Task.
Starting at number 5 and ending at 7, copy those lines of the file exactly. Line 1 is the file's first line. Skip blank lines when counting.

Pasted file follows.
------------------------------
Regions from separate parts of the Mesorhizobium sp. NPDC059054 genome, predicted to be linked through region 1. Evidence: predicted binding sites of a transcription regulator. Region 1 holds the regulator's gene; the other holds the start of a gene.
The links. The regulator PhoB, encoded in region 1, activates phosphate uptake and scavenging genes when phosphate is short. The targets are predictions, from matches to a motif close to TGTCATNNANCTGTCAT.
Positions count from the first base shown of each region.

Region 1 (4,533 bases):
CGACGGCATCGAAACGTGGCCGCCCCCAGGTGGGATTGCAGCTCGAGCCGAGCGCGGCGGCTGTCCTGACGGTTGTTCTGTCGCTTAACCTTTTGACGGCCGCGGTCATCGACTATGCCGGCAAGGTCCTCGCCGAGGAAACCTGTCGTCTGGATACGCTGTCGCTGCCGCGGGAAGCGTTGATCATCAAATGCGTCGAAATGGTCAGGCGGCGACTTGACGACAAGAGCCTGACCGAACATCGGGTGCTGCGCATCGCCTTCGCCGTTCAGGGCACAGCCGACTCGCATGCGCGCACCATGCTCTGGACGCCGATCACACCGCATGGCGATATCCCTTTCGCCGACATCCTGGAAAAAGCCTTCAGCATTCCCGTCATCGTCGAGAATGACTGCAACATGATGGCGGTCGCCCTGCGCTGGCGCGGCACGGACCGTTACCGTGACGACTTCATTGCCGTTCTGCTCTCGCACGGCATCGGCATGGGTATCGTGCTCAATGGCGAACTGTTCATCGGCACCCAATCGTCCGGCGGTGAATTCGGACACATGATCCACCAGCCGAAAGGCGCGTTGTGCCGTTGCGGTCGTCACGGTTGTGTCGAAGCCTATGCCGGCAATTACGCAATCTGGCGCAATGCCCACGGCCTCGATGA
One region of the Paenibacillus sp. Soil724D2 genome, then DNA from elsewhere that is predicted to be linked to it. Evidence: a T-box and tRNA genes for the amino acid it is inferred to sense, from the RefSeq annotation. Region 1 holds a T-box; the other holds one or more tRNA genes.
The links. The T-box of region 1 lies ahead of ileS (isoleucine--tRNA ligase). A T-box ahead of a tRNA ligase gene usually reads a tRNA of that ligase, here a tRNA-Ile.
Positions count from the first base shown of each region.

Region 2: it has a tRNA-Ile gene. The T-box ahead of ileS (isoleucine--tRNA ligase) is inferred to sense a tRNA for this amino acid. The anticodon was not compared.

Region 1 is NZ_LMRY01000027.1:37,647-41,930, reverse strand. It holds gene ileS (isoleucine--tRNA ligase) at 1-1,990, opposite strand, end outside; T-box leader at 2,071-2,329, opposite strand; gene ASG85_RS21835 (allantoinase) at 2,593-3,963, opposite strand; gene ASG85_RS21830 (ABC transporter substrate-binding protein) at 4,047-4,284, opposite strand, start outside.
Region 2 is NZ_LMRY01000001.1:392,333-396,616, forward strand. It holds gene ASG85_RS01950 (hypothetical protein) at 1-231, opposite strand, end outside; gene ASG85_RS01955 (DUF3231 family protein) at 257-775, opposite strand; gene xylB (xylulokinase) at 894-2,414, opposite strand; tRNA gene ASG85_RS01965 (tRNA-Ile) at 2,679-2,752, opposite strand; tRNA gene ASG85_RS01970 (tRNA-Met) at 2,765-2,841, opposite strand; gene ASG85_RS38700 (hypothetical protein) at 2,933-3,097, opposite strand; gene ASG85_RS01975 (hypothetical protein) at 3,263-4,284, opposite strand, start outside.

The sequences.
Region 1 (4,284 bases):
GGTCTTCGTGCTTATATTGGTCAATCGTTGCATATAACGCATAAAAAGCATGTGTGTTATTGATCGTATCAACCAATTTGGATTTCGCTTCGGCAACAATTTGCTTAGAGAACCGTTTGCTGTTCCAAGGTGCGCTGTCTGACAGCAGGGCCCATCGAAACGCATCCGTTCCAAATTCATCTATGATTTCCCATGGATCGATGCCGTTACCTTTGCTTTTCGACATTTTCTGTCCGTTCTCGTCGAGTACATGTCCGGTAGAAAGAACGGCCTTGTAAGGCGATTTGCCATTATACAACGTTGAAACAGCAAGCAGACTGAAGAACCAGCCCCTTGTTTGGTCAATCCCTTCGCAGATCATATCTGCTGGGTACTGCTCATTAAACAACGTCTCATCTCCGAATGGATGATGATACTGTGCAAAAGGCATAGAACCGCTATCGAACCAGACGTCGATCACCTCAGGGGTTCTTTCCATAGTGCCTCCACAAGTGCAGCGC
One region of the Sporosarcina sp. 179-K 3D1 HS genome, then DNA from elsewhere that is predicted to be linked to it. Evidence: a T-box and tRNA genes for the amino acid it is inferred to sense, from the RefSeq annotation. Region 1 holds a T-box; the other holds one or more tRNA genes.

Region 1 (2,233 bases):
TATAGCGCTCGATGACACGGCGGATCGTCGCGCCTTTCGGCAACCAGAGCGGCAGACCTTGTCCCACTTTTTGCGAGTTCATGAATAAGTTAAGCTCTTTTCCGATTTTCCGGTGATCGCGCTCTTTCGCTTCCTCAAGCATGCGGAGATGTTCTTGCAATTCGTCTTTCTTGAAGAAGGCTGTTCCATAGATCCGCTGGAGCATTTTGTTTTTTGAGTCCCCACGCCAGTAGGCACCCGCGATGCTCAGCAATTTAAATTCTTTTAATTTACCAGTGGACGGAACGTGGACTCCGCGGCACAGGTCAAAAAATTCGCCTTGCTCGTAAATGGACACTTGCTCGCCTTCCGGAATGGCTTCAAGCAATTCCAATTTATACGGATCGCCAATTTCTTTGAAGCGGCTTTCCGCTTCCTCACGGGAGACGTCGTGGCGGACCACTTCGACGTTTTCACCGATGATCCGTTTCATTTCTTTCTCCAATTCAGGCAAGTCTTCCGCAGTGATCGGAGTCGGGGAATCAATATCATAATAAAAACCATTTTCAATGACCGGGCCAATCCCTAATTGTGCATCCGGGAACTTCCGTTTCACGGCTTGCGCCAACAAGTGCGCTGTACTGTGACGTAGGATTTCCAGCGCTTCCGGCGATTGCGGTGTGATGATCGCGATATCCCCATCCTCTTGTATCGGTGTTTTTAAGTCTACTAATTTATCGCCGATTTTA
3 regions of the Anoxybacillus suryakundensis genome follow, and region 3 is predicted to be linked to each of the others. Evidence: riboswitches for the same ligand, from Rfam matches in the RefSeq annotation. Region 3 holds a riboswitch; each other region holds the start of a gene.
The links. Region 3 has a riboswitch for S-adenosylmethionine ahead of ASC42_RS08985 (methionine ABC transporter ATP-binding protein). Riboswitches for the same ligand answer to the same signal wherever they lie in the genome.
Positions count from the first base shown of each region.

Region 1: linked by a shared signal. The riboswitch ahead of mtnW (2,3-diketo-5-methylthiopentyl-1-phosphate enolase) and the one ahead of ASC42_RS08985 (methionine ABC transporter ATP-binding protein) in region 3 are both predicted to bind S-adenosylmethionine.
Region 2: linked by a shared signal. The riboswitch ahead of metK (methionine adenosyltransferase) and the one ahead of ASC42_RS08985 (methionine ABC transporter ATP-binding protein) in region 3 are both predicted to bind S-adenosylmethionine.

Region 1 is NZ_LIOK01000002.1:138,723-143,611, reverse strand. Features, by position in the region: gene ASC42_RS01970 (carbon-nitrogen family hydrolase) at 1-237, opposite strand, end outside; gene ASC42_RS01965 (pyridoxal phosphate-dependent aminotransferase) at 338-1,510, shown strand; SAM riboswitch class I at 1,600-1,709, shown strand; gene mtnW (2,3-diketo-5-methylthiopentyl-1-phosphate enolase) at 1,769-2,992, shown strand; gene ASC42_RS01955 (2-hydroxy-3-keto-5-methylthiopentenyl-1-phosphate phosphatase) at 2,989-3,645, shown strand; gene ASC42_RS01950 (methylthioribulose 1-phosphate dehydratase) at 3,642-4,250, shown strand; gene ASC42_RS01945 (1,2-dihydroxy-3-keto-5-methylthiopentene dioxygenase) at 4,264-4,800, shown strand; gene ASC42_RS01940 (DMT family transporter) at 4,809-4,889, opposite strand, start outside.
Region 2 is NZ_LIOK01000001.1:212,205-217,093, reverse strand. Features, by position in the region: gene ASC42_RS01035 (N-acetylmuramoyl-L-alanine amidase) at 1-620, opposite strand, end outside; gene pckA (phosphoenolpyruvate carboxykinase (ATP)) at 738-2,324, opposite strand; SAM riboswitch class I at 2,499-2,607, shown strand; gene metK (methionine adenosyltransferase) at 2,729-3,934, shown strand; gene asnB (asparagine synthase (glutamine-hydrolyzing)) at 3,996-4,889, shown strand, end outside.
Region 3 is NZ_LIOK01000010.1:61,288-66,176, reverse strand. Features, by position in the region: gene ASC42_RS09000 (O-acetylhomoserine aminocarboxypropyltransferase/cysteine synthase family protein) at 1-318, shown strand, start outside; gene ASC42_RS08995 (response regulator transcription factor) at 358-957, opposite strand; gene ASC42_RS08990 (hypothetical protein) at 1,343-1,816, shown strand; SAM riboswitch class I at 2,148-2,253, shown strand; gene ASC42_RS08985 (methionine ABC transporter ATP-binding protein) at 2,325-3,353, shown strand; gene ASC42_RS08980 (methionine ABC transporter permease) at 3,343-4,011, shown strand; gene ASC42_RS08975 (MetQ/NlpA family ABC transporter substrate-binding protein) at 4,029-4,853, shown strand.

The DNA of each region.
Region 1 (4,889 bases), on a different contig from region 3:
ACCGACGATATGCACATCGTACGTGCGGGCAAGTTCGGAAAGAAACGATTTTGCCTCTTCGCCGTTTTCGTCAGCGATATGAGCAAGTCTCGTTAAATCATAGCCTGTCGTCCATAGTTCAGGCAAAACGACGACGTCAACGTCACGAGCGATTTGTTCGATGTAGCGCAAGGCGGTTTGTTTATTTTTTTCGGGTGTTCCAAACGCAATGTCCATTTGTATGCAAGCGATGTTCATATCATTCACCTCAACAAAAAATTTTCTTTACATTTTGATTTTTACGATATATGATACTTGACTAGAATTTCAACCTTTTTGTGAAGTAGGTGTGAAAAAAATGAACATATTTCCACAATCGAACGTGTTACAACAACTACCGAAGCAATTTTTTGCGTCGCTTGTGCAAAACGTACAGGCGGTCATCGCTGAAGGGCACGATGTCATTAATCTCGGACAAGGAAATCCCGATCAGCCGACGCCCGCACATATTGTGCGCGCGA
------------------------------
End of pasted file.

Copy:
CGACGGCATCGAAACGTGGCCGCCCCCAGGTGGGATTGCAGCTCGAGCCGAGCGCGGCGGCTGTCCTGACGGTTGTTCTGTCGCTTAACCTTTTGACGGCCGCGGTCATCGACTATGCCGGCAAGGTCCTCGCCGAGGAAACCTGTCGTCTGGATACGCTGTCGCTGCCGCGGGAAGCGTTGATCATCAAATGCGTCGAAATGGTCAGGCGGCGACTTGACGACAAGAGCCTGACCGAACATCGGGTGCTGCGCATCGCCTTCGCCGTTCAGGGCACAGCCGACTCGCATGCGCGCACCATGCTCTGGACGCCGATCACACCGCATGGCGATATCCCTTTCGCCGACATCCTGGAAAAAGCCTTCAGCATTCCCGTCATCGTCGAGAATGACTGCAACATGATGGCGGTCGCCCTGCGCTGGCGCGGCACGGACCGTTACCGTGACGACTTCATTGCCGTTCTGCTCTCGCACGGCATCGGCATGGGTATCGTGCTCAATGGCGAACTGTTCATCGGCACCCAATCGTCCGGCGGTGAATTCGGACACATGATCCACCAGCCGAAAGGCGCGTTGTGCCGTTGCGGTCGTCACGGTTGTGTCGAAGCCTATGCCGGCAATTACGCAATCTGGCGCAATGCCCACGGCCTCGATGA
One region of the Paenibacillus sp. Soil724D2 genome, then DNA from elsewhere that is predicted to be linked to it. Evidence: a T-box and tRNA genes for the amino acid it is inferred to sense, from the RefSeq annotation. Region 1 holds a T-box; the other holds one or more tRNA genes.
The links. The T-box of region 1 lies ahead of ileS (isoleucine--tRNA ligase). A T-box ahead of a tRNA ligase gene usually reads a tRNA of that ligase, here a tRNA-Ile.